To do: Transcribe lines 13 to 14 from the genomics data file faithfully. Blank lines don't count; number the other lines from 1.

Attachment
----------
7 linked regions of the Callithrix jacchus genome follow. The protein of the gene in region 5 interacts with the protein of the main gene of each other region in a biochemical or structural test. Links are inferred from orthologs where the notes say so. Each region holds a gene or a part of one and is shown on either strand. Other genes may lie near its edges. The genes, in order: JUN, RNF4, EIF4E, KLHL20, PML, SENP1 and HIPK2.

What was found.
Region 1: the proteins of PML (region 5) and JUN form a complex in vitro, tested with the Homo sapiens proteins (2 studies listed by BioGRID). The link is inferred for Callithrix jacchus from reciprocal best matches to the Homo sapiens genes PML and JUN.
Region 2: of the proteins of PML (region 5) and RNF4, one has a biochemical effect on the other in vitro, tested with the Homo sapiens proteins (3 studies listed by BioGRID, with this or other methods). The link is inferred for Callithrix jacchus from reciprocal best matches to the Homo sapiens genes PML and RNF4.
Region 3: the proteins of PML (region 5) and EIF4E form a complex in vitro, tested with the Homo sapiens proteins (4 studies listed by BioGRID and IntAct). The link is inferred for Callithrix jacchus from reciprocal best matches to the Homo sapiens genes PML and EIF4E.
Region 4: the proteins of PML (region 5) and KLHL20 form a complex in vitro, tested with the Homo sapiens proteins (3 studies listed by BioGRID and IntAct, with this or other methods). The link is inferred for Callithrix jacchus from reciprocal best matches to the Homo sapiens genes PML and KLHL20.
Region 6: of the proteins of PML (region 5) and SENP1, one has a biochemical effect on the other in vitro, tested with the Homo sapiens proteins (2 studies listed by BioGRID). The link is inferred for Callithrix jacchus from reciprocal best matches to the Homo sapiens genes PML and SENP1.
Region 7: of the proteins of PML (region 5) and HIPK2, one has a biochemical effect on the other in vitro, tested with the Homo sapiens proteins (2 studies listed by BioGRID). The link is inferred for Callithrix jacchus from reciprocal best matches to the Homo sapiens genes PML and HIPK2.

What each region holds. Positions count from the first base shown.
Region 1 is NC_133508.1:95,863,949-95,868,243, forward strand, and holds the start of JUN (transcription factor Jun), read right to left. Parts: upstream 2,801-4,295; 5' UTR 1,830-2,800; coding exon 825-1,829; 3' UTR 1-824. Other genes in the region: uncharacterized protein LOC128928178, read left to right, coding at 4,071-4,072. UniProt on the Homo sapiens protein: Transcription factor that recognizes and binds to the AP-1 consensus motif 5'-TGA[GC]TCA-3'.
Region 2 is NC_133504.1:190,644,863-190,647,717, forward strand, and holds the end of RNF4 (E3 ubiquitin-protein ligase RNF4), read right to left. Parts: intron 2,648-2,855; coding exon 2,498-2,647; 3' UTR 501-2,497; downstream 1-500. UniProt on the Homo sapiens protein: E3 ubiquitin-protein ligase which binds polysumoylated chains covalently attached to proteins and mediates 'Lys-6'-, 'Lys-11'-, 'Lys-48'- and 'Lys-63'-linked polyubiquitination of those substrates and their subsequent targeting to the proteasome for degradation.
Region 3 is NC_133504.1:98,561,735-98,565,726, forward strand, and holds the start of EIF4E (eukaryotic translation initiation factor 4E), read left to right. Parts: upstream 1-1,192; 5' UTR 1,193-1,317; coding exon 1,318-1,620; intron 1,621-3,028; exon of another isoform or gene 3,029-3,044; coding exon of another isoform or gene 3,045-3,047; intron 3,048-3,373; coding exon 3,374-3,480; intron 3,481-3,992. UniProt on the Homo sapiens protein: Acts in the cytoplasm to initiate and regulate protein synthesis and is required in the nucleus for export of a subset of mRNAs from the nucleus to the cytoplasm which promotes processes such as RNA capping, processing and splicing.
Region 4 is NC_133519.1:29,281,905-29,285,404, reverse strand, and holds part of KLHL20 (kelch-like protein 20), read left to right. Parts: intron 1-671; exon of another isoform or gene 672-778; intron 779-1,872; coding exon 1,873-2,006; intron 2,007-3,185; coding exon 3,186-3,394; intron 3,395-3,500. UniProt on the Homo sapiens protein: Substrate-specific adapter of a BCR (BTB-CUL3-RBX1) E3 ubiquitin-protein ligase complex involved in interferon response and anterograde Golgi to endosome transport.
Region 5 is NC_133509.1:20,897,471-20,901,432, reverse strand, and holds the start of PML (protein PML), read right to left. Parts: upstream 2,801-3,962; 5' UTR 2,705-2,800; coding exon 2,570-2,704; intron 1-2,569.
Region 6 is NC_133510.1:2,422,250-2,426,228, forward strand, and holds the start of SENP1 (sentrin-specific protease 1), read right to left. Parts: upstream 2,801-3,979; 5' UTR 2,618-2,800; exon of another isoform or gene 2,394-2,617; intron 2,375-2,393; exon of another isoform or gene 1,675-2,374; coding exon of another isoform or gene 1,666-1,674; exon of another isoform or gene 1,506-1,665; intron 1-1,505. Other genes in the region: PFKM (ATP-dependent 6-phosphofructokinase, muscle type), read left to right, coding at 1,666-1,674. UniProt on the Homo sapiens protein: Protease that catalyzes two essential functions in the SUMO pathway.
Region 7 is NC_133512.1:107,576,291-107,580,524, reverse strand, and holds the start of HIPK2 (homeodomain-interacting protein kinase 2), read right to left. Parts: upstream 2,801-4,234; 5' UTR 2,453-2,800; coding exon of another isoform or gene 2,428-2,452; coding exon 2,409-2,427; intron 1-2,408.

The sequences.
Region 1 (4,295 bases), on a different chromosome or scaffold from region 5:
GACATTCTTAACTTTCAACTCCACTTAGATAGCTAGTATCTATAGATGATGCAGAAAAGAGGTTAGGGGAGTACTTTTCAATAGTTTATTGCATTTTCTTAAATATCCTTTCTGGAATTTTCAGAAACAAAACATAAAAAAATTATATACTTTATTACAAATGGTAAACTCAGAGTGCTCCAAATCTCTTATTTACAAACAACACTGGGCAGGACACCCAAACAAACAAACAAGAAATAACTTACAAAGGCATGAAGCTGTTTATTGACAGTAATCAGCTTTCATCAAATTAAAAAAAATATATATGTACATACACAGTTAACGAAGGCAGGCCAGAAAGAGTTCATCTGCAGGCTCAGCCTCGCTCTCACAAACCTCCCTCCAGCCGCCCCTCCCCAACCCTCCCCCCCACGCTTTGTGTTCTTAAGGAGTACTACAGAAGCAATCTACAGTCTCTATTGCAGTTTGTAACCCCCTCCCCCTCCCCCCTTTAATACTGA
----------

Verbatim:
Region 4 is NC_133519.1:29,281,905-29,285,404, reverse strand, and holds part of KLHL20 (kelch-like protein 20), read left to right. Parts: intron 1-671; exon of another isoform or gene 672-778; intron 779-1,872; coding exon 1,873-2,006; intron 2,007-3,185; coding exon 3,186-3,394; intron 3,395-3,500. UniProt on the Homo sapiens protein: Substrate-specific adapter of a BCR (BTB-CUL3-RBX1) E3 ubiquitin-protein ligase complex involved in interferon response and anterograde Golgi to endosome transport.
Region 5 is NC_133509.1:20,897,471-20,901,432, reverse strand, and holds the start of PML (protein PML), read right to left. Parts: upstream 2,801-3,962; 5' UTR 2,705-2,800; coding exon 2,570-2,704; intron 1-2,569.